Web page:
G Switchgear The term switchgear is used to describe coordinated devices used for control and protection of equipment such as generators, transformers, capacitor banks, motors and cables. Switchgear is accessible from the front and rear. There are switchgears for low- (up to 1kV) and medium voltage (1kV 36kV) applications. Switchgear normally conforms to design requirements for metal-clad switchgear.

H Transformers A transformer is used to step up the voltage at the generator end for transmission at high voltages over long distances and step down the voltage for distribution and use at the load end. Lage HV transfomers are called power transformers. Smaller transformers (250kVA 3000kVA) used to step the voltage down to 415/240V are called distribution transformers. Transformers are normally fitted with tap changers to adjust the secondary voltage either automatically for large power transformers or manually for smaller power and all distribution transformers. Power transformers usually use insulating oil for insulation and cooling purposes. Oil is a fire hazard. Distribution transformers may be of the oil- or dry-type, which uses cast resin as insulation and air for cooling.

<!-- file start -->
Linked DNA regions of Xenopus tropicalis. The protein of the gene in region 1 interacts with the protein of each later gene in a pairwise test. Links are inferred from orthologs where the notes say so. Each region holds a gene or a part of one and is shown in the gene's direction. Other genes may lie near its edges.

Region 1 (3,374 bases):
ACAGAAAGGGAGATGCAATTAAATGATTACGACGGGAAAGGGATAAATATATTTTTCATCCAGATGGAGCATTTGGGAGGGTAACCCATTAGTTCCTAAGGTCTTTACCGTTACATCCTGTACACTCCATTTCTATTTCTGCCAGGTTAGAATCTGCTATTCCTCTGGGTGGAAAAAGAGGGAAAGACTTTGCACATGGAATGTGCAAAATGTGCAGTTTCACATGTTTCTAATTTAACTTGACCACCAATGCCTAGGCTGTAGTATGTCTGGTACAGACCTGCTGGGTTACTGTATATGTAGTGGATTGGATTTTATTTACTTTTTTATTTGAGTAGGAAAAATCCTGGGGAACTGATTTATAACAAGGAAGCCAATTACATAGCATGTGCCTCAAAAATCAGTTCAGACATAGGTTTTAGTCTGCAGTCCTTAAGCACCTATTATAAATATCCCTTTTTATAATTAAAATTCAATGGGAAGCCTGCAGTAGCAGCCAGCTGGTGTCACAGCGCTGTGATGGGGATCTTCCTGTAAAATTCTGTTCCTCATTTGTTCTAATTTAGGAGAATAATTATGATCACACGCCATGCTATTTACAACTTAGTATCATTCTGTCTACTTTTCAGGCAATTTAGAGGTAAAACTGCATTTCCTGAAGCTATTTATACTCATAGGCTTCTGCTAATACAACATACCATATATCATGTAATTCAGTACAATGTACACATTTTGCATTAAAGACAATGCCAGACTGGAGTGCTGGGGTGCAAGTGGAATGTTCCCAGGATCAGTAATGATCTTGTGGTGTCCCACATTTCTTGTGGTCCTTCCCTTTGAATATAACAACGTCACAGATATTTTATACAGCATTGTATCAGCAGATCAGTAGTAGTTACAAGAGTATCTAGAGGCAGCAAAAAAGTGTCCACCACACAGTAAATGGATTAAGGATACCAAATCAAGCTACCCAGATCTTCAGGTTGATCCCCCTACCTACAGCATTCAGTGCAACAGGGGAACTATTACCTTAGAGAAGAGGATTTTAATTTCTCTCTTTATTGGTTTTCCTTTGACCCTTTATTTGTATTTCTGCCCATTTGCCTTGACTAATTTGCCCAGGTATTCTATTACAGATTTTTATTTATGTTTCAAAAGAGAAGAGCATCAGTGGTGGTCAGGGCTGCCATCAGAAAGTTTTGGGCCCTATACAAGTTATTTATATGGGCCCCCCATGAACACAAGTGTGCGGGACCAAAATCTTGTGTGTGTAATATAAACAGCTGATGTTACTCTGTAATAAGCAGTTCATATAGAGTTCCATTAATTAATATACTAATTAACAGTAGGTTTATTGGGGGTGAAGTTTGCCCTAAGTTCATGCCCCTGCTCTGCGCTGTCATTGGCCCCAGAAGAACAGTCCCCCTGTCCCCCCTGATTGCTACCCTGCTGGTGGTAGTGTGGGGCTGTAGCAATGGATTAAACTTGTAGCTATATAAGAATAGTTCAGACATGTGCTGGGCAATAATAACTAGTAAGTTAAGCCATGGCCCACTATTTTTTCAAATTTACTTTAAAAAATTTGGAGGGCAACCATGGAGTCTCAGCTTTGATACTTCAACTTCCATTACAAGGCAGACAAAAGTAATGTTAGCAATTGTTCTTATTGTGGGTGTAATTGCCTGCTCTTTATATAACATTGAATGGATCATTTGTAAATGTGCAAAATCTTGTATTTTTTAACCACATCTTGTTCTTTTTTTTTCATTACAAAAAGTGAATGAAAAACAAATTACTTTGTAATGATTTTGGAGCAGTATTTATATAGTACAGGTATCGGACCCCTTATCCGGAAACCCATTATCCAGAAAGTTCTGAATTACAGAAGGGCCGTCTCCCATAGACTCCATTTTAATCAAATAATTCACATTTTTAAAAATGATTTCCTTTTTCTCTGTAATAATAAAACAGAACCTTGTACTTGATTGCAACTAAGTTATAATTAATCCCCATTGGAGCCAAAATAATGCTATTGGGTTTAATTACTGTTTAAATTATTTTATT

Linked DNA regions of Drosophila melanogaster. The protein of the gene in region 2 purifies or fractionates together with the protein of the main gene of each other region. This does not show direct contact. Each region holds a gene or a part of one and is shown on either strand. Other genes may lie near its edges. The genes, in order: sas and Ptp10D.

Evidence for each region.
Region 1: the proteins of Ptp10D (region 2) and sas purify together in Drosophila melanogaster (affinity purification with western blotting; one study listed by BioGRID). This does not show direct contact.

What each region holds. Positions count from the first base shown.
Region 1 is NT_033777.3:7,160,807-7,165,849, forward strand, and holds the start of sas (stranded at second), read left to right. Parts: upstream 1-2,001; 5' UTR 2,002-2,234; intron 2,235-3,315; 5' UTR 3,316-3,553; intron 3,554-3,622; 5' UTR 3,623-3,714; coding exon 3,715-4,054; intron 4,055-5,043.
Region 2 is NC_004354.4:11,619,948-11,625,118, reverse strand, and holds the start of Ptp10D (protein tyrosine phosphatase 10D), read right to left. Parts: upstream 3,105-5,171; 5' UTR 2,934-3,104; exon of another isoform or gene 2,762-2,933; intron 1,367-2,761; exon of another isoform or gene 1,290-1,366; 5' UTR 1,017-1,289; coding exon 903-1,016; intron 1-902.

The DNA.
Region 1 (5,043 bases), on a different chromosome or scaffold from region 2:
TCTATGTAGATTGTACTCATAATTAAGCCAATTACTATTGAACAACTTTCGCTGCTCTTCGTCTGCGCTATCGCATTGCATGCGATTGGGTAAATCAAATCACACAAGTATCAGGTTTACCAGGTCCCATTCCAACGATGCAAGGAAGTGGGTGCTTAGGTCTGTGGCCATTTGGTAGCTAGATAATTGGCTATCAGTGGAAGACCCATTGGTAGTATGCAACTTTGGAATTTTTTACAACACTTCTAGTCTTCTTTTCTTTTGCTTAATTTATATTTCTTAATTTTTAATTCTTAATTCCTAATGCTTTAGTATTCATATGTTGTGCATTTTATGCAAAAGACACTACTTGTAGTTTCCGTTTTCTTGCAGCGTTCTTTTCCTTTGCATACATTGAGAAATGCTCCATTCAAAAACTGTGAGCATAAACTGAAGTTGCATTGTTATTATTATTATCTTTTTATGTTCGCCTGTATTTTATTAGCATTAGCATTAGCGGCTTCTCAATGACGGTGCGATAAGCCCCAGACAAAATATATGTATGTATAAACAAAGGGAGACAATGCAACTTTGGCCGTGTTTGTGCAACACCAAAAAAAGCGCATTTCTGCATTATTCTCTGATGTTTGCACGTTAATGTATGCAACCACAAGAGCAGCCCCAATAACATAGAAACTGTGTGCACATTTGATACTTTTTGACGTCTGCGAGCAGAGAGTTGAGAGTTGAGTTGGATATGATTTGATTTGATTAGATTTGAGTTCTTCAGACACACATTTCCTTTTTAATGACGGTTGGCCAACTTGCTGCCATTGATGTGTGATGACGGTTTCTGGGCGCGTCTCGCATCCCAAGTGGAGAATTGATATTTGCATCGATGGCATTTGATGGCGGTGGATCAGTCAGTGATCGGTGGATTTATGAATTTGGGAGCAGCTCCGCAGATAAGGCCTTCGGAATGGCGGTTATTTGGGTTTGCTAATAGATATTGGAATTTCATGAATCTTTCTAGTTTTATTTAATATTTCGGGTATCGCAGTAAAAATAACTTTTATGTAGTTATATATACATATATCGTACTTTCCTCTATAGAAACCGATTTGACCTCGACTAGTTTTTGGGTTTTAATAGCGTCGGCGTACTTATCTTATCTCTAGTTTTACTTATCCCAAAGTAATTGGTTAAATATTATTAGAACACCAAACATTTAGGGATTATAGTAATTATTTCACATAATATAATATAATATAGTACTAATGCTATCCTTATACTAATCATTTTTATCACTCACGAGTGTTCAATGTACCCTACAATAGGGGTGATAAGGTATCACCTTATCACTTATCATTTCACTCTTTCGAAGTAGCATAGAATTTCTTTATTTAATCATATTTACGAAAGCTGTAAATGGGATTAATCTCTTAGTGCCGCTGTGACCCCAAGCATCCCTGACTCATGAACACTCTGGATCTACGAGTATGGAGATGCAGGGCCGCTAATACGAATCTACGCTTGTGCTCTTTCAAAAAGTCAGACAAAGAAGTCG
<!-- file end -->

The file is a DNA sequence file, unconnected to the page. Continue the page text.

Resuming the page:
Genset system (N+1) system configurations An N+1 redundancy is a system configuration in which multiple components (N) have at least one independent backup component to ensure continuity of supply in the event of a unit failure. The standby unit can be run on free-spinning or completely shutdown when not required. UPS system configurations Uninterruptible Power Supply (UPS) is a device which maintains a continuous supply of electrialc power to connected equipment by supplying power from a separate source when utility power is not available. It differs from an auxiliary power supply or standby generator, which does not provide instant protection from a momentary power interruption. A UPS, however, can be used to provide uninterrupted power to equipment for 120 minutes until a generator can be turned on or utility power is restored. There are two distinct UPS types: a. Off-line: remains idle until a power failure occurs, and then switches from utility power to its own power source, almost instantaneously. b. On-line: continuously powers the protected load from its energy reserves stored in a lead acid battery or flywheel, while simultaneously replenishing the reserves from the ac power. It also provides protection against all common power problems, and for this reason it is also known as a power conditioner. While not limited to safeguarding any particular type of equipment, a UPS is typically used to protect computers, telecommunication equipment or other electrical equipment where an unexpected power disruption could cause injuries, fatalities, serious business disruption or data loss. UPS units come in sizes ranging from units which will back up a single computer without monitor (around 200 VA) to units which will power entire data centres or buildings (several megawatts). Historically, UPSs were expensive and were most likely to be used on expensive computer systems and in areas where the power supply is interrupted frequently. As prices have fallen, UPS units have become an essential piece of equipment for data centres and business computers, and are also used for personal computers, entertainment systems, etc.